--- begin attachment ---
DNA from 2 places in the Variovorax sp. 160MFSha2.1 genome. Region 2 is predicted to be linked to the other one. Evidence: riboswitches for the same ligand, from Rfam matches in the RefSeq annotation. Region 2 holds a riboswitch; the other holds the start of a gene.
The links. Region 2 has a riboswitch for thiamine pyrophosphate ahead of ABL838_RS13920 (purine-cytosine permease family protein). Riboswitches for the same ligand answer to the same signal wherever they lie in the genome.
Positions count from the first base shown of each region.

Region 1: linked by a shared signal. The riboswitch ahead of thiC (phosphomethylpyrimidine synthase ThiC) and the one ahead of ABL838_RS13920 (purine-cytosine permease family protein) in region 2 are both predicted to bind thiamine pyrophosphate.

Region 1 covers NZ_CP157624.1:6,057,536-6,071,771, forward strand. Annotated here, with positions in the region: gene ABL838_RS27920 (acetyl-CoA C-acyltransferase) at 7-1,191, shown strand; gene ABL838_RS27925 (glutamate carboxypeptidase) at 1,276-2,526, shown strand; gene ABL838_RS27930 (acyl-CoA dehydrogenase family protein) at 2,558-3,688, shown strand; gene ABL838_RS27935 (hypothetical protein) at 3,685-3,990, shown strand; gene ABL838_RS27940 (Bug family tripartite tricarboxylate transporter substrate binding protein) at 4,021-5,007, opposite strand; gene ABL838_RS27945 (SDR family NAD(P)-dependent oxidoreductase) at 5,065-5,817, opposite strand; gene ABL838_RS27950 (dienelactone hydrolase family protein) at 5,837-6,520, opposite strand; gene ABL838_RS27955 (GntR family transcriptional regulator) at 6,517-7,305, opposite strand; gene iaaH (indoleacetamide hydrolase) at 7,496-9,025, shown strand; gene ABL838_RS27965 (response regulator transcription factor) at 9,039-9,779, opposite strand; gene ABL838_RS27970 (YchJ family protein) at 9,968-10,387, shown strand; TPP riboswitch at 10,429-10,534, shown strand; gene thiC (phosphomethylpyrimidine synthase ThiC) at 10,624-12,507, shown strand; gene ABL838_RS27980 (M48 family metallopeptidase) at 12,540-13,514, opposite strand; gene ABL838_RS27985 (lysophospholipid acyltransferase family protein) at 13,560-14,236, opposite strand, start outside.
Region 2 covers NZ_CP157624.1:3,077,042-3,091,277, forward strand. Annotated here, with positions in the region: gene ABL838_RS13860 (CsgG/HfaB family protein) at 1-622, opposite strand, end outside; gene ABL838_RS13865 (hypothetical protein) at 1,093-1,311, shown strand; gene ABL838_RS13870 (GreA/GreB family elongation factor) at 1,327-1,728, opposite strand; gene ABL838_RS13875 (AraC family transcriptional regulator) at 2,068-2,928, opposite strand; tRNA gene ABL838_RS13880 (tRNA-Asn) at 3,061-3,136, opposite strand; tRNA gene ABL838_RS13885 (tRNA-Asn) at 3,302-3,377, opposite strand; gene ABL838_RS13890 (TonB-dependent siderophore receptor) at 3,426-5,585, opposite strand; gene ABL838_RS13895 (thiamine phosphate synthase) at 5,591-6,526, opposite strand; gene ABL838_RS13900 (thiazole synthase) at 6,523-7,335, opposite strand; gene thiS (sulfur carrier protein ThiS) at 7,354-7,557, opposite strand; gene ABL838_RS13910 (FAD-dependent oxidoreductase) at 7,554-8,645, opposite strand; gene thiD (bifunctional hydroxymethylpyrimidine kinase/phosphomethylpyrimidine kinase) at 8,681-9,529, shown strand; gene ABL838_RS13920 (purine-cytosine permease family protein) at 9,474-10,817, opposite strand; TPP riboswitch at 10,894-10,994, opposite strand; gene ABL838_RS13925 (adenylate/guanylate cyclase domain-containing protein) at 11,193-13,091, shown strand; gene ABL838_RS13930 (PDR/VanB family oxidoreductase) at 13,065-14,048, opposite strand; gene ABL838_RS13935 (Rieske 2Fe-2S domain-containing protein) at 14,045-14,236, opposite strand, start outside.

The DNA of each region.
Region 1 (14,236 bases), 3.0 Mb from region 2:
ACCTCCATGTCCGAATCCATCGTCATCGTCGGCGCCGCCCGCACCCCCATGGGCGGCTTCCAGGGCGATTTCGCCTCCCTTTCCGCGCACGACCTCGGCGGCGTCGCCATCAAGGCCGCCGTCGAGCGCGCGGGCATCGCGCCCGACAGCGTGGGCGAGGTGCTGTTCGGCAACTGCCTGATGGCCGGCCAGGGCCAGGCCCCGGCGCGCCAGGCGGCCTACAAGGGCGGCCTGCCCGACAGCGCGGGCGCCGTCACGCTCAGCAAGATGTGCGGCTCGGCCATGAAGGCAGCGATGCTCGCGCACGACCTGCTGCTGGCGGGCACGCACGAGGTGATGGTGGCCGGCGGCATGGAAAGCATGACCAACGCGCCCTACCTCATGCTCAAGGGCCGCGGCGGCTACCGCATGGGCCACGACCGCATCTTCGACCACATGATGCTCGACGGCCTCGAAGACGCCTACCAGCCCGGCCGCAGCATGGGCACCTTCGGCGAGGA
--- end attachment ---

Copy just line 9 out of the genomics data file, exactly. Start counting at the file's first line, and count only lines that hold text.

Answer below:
ACCTCCATGTCCGAATCCATCGTCATCGTCGGCGCCGCCCGCACCCCCATGGGCGGCTTCCAGGGCGATTTCGCCTCCCTTTCCGCGCACGACCTCGGCGGCGTCGCCATCAAGGCCGCCGTCGAGCGCGCGGGCATCGCGCCCGACAGCGTGGGCGAGGTGCTGTTCGGCAACTGCCTGATGGCCGGCCAGGGCCAGGCCCCGGCGCGCCAGGCGGCCTACAAGGGCGGCCTGCCCGACAGCGCGGGCGCCGTCACGCTCAGCAAGATGTGCGGCTCGGCCATGAAGGCAGCGATGCTCGCGCACGACCTGCTGCTGGCGGGCACGCACGAGGTGATGGTGGCCGGCGGCATGGAAAGCATGACCAACGCGCCCTACCTCATGCTCAAGGGCCGCGGCGGCTACCGCATGGGCCACGACCGCATCTTCGACCACATGATGCTCGACGGCCTCGAAGACGCCTACCAGCCCGGCCGCAGCATGGGCACCTTCGGCGAGGA